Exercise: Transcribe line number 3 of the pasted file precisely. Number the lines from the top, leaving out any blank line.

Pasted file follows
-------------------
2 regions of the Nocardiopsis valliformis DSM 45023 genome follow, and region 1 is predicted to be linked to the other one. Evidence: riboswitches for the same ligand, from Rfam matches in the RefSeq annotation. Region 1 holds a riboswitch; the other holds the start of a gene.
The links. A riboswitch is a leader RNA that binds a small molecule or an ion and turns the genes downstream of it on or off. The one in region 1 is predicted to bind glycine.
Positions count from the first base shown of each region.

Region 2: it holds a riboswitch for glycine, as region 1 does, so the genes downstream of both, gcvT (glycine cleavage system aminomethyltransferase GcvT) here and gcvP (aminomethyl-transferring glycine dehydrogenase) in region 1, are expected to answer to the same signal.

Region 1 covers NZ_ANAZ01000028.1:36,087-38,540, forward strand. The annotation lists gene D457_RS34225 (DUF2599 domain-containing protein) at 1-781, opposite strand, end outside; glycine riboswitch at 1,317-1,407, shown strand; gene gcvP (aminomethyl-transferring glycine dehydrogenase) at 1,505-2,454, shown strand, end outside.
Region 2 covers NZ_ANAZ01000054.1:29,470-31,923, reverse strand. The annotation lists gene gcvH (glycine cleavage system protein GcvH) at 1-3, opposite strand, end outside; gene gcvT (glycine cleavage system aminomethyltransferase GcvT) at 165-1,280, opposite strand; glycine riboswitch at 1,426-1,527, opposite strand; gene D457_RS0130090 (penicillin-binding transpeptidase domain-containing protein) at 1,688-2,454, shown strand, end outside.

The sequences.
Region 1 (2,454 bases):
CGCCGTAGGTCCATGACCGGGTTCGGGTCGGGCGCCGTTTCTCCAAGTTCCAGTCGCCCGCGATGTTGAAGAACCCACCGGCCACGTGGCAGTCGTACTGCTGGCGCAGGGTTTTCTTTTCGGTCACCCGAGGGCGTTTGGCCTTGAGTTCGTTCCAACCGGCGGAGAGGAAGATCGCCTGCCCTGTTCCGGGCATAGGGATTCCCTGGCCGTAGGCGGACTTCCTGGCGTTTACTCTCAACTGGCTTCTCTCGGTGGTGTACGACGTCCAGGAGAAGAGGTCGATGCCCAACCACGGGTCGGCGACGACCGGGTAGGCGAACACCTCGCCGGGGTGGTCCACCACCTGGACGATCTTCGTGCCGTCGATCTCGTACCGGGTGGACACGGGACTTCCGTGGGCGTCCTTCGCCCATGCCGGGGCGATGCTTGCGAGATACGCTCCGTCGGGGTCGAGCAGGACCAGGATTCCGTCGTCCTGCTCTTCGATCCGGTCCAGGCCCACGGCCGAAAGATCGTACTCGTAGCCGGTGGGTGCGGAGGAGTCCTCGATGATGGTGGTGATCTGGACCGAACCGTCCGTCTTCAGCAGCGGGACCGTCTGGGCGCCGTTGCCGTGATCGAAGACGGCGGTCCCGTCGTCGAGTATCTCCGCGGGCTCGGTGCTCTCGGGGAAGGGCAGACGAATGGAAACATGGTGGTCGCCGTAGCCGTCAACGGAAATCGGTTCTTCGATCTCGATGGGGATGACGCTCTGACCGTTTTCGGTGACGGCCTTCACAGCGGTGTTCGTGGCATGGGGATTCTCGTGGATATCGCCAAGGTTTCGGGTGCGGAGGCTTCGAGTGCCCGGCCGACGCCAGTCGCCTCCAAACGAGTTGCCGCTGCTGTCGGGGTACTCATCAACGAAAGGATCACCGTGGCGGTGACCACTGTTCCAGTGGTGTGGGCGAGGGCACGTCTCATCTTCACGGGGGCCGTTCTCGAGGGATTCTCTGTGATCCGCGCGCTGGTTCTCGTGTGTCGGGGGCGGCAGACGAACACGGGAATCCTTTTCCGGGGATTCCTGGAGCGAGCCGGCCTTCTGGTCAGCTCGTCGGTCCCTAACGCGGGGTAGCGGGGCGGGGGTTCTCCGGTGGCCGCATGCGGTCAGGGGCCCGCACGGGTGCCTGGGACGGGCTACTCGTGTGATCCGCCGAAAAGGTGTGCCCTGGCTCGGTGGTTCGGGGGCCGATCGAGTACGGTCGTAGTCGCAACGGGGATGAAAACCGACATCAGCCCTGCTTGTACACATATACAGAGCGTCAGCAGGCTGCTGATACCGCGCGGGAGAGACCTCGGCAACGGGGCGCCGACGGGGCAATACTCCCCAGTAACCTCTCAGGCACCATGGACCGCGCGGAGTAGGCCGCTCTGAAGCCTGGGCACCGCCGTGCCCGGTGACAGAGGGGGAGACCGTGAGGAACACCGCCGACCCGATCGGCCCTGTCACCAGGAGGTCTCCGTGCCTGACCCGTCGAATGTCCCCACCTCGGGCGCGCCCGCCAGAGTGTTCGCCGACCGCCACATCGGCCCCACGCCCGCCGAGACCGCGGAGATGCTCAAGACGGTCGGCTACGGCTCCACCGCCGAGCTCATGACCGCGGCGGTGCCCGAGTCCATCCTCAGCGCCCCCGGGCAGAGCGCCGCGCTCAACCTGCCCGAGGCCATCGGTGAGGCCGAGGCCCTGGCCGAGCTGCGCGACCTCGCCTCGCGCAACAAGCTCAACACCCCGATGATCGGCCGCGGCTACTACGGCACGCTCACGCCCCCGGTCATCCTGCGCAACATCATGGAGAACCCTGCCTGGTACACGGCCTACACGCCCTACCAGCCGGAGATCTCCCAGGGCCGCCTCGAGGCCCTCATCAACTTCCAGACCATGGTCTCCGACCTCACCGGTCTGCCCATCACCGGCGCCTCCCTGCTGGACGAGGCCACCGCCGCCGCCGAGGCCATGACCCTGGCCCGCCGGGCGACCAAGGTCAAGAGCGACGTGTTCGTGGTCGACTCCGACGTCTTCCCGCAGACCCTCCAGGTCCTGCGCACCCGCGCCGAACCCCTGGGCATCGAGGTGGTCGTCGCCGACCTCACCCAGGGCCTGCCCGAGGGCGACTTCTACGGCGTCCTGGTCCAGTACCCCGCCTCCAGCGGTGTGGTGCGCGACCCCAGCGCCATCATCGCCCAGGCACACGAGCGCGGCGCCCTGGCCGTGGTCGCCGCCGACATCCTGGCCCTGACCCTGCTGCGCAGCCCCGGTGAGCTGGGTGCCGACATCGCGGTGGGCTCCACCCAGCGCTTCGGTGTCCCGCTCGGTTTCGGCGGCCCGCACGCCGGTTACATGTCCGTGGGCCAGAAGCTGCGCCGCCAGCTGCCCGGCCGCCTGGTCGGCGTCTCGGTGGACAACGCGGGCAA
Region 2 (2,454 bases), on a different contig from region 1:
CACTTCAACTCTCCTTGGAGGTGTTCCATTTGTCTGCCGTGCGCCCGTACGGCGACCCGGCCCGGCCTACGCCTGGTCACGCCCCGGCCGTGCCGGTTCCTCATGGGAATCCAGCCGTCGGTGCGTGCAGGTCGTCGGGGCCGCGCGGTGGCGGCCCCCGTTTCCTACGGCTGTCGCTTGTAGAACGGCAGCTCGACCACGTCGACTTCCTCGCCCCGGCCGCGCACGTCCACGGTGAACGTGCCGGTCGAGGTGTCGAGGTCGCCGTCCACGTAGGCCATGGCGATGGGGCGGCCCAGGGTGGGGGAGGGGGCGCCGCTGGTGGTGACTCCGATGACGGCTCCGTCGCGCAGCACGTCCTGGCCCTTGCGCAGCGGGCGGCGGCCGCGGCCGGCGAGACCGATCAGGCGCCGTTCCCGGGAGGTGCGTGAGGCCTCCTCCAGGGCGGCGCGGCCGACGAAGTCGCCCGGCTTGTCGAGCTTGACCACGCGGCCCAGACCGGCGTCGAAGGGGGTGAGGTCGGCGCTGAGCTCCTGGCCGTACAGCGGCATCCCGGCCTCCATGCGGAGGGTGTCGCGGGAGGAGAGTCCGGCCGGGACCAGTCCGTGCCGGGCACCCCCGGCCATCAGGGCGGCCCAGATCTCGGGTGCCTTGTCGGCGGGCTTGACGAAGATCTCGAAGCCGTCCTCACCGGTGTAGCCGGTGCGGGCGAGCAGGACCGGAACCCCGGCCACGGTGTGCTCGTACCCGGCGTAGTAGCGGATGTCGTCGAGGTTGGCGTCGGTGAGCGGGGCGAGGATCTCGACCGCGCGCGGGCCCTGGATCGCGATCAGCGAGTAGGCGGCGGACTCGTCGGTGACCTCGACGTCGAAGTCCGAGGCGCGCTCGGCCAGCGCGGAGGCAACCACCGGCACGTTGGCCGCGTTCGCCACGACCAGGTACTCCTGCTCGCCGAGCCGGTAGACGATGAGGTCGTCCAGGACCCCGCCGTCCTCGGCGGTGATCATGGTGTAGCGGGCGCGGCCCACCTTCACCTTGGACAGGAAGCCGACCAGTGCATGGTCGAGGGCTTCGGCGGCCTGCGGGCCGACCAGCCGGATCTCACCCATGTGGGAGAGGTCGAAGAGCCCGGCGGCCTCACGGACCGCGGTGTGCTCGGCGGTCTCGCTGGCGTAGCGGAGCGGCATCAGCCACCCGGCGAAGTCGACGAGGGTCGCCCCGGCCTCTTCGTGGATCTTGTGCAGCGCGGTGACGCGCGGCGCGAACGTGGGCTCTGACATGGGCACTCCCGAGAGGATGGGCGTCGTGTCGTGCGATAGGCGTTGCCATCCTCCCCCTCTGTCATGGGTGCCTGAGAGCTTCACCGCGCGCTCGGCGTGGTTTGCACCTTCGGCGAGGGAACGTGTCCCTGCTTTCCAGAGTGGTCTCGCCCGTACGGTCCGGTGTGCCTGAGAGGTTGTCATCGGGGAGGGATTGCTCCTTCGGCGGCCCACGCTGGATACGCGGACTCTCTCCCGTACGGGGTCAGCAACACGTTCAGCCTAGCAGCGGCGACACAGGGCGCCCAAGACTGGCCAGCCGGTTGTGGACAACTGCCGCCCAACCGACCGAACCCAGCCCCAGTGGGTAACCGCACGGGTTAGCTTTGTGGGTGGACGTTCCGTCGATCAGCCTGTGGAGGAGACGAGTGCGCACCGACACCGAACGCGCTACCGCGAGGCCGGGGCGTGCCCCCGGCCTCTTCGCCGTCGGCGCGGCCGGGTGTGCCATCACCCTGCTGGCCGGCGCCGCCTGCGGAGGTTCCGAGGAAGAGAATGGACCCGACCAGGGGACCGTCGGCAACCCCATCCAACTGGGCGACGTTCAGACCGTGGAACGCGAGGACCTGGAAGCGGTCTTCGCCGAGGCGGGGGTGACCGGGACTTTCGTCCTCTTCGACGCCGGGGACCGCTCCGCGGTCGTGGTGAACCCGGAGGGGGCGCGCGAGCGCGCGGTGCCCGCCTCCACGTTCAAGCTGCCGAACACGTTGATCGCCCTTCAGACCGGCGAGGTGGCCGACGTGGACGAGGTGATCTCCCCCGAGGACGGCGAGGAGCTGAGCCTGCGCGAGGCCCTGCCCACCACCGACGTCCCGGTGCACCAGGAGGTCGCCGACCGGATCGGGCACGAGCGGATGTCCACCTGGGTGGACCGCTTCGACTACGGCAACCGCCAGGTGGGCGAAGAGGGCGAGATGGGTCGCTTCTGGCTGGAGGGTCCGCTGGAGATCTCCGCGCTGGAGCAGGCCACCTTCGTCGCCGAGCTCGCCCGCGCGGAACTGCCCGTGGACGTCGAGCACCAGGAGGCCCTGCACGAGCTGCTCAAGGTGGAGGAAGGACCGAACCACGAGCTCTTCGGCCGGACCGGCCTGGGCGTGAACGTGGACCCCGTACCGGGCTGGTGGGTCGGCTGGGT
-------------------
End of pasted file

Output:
Positions count from the first base shown of each region.